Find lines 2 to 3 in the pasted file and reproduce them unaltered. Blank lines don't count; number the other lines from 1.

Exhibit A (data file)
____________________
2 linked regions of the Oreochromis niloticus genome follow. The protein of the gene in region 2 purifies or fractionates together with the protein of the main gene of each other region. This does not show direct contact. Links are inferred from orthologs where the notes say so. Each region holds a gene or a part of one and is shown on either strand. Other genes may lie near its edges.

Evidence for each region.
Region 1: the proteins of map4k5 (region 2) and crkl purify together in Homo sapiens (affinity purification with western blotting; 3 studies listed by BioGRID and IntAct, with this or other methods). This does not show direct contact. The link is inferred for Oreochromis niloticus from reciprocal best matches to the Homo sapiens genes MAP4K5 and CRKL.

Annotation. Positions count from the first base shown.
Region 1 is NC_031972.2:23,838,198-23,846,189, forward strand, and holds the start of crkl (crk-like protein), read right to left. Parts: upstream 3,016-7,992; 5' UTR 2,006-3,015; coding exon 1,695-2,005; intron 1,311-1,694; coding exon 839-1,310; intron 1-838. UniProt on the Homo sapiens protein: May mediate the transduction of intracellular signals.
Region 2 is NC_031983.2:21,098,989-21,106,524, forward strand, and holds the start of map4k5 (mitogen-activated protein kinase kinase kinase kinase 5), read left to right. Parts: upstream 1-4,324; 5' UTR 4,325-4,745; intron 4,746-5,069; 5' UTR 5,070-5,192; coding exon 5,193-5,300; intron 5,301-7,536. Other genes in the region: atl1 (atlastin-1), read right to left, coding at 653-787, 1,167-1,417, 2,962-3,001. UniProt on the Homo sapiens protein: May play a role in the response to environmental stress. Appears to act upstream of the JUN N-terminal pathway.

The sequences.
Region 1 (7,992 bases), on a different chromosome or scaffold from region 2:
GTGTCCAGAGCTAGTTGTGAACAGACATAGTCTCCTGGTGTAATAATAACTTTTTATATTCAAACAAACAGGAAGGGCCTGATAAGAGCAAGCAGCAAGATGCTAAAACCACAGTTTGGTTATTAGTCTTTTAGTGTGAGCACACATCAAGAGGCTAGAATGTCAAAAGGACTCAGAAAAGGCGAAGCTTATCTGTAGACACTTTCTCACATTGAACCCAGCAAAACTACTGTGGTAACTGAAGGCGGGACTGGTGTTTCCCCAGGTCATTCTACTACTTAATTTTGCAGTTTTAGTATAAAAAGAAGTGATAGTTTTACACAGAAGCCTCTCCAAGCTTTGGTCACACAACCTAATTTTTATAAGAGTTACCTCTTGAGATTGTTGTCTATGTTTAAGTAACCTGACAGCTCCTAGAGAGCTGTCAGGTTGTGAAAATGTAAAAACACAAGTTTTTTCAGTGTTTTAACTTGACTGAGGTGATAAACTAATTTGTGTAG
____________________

Evidence for each region.
Region 1: the proteins of map4k5 (region 2) and crkl purify together in Homo sapiens (affinity purification with western blotting; 3 studies listed by BioGRID and IntAct, with this or other methods). This does not show direct contact. The link is inferred for Oreochromis niloticus from reciprocal best matches to the Homo sapiens genes MAP4K5 and CRKL.